RE: Barcode Redux

From: Arthur Keller <arthur_at_kellers_dot_org>
Date: Fri Jun 11 2004 - 11:00:23 CDT

At 6:20 PM -0500 6/10/04, John Payson wrote:
> >>
>The current plan is to allow the voter to scan the ballot using the
>"BVA" but the ballot is not otherwise scanned until poll closing.
><<
>
>If nothing is done to make sure that what the voters put in the ballot box are
>actually valid ballots, how can election integrity be assured? Suppose that
>when ballots are counted after 2,000 people are supposed to have voted, there
>are found to be 995 valid ballots for candidate #1, 990 for candidate #2, and
>15 spoiled ballots. Does this mean that some malefactor voided 15 ballots
>(perhaps votes for candidate #2)? Or does it mean that 15 voters
>decided to be
>"cute" or stupid? Is there any means by which anyone can ever tell?

If 2,000 people voted, and 15 ballots were spoiled, there should have
been 2,015 electronic votes. Remember, the voter roll also include a
count of voters.

>One key to having a secure election is ensuring that any alteration of ballots
>will produce essentially-undeniable proof of fraud on the part of the election
>officials. If the appearance of spoiled ballots within the ballot stream does
>not constitute evidence of fraud, what means would exist to prevent a
>malefactor from selectively-voiding votes for non-preferred candidates?

There is an electronic ballot image maintained by the voting machine.
They must match or there is a problem.

>A major key to election security is thus to have something keep physical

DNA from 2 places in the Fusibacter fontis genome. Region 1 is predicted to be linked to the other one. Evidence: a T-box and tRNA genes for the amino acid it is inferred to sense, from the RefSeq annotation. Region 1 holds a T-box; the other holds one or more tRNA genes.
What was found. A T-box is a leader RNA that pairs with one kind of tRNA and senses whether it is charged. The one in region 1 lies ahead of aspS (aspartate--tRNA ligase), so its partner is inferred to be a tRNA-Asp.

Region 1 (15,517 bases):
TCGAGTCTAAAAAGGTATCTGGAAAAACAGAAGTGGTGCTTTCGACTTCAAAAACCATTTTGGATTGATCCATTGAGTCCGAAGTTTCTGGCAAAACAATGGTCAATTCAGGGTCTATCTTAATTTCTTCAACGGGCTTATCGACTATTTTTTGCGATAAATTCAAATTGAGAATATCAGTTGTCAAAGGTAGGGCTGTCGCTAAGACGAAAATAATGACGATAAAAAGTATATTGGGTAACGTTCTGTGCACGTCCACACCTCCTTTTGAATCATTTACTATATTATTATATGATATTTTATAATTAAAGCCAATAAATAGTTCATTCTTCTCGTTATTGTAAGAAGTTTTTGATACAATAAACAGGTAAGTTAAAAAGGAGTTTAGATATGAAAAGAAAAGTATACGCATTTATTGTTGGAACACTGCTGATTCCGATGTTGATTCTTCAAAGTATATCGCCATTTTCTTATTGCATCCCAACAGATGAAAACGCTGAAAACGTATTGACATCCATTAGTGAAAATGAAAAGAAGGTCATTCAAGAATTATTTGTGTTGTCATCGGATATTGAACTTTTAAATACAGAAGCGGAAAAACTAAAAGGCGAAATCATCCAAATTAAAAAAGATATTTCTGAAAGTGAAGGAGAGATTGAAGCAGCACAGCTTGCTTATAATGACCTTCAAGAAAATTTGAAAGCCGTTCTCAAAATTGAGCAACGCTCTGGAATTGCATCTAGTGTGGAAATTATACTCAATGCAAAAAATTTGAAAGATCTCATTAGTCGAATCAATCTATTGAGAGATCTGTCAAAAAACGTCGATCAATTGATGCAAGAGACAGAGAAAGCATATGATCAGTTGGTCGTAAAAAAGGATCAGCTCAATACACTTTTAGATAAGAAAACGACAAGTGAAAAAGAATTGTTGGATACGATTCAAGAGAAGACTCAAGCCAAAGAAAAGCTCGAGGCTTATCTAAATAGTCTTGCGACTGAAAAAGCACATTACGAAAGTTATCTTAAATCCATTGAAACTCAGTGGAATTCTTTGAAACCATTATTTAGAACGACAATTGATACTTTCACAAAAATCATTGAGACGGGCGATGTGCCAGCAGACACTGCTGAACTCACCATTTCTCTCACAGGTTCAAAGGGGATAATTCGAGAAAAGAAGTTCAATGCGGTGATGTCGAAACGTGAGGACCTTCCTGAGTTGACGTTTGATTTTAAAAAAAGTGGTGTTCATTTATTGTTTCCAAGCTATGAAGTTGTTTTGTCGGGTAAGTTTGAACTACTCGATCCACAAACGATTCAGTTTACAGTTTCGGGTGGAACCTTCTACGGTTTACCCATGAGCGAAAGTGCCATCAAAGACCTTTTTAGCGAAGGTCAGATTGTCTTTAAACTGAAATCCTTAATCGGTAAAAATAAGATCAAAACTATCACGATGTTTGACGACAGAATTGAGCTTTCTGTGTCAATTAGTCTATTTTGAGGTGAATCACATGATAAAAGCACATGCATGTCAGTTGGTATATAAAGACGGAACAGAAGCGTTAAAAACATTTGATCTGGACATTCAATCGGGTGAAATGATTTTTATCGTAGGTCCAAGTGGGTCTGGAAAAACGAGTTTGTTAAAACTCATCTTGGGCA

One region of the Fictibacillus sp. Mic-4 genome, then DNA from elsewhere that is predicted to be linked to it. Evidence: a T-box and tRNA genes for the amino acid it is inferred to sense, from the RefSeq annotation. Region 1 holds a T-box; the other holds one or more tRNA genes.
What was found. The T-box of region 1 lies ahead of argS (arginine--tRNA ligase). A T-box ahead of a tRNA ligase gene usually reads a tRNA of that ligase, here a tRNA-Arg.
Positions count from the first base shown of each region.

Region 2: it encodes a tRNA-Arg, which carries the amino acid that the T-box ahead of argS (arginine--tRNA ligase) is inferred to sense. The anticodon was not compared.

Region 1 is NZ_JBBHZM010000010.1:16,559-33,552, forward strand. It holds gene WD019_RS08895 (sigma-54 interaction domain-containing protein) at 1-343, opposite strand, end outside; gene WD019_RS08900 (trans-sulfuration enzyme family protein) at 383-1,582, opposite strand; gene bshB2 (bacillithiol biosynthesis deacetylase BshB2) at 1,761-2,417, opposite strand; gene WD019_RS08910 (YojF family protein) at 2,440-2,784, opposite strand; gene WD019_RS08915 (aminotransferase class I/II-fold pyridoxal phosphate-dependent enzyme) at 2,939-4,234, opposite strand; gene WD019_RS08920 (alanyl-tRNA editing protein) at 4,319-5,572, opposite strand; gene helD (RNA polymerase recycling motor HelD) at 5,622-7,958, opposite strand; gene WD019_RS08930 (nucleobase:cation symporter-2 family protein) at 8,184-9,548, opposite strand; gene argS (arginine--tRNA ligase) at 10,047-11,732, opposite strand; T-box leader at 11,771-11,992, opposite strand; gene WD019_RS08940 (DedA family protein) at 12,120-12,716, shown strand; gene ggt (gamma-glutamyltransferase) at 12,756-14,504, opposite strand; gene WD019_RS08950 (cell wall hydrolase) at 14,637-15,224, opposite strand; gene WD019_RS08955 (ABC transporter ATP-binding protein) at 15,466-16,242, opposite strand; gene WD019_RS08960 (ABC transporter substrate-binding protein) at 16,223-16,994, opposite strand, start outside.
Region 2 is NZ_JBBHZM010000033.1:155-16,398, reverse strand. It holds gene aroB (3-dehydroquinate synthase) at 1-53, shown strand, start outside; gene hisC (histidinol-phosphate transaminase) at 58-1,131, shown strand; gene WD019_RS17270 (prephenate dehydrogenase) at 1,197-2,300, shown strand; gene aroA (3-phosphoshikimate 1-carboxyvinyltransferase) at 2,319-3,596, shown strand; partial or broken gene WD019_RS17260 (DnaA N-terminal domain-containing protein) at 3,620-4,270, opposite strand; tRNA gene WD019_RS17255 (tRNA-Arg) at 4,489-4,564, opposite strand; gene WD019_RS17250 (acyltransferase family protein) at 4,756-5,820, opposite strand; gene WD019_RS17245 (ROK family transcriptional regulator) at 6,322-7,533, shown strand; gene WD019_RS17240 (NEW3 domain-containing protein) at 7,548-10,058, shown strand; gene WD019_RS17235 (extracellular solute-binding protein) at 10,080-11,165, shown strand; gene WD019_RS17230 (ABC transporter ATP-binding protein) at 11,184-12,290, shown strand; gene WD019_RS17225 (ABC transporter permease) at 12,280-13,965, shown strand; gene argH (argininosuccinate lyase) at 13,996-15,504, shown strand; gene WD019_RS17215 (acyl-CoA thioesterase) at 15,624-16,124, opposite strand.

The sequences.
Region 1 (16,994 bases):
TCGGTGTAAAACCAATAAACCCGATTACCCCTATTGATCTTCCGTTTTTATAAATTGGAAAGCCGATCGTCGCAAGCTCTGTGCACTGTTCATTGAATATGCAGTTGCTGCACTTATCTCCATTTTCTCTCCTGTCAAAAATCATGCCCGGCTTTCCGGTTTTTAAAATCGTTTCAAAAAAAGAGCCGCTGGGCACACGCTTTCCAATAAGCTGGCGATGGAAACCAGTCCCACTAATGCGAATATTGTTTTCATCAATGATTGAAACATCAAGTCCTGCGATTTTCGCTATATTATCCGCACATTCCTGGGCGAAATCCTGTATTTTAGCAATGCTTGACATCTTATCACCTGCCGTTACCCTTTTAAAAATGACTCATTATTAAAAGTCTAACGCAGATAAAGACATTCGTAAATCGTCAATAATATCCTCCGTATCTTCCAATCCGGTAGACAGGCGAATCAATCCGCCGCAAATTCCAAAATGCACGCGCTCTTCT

>control of the ballots after the last time they're confirmed as being good.
>This could be done either by having a scanner with a capture assembly, or by
>having a printer with a capture/reject assembly (machine prints ballot, shows
>it in window, and then, based upon the lever a person pushes, either marks it
>spoiled and sends it to a reject bin, or else sends it to the valid-ballots
>bin).

The problem with the printer with a capture/reject assembly is it
isn't accessible. There has been discussion earlier in this mailing
list about the benefits and drawbacks of having ballots scanned and
incrementally tabulated in real time (with results not displayed
until close out). That's what's done with optical scan ballots in,
for example, San Mateo County.

Best regards,
Arthur

-- 
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Arthur M. Keller, Ph.D., 3881 Corina Way, Palo Alto, CA  94303-4507
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Received on Wed Jun 30 23:17:12 2004

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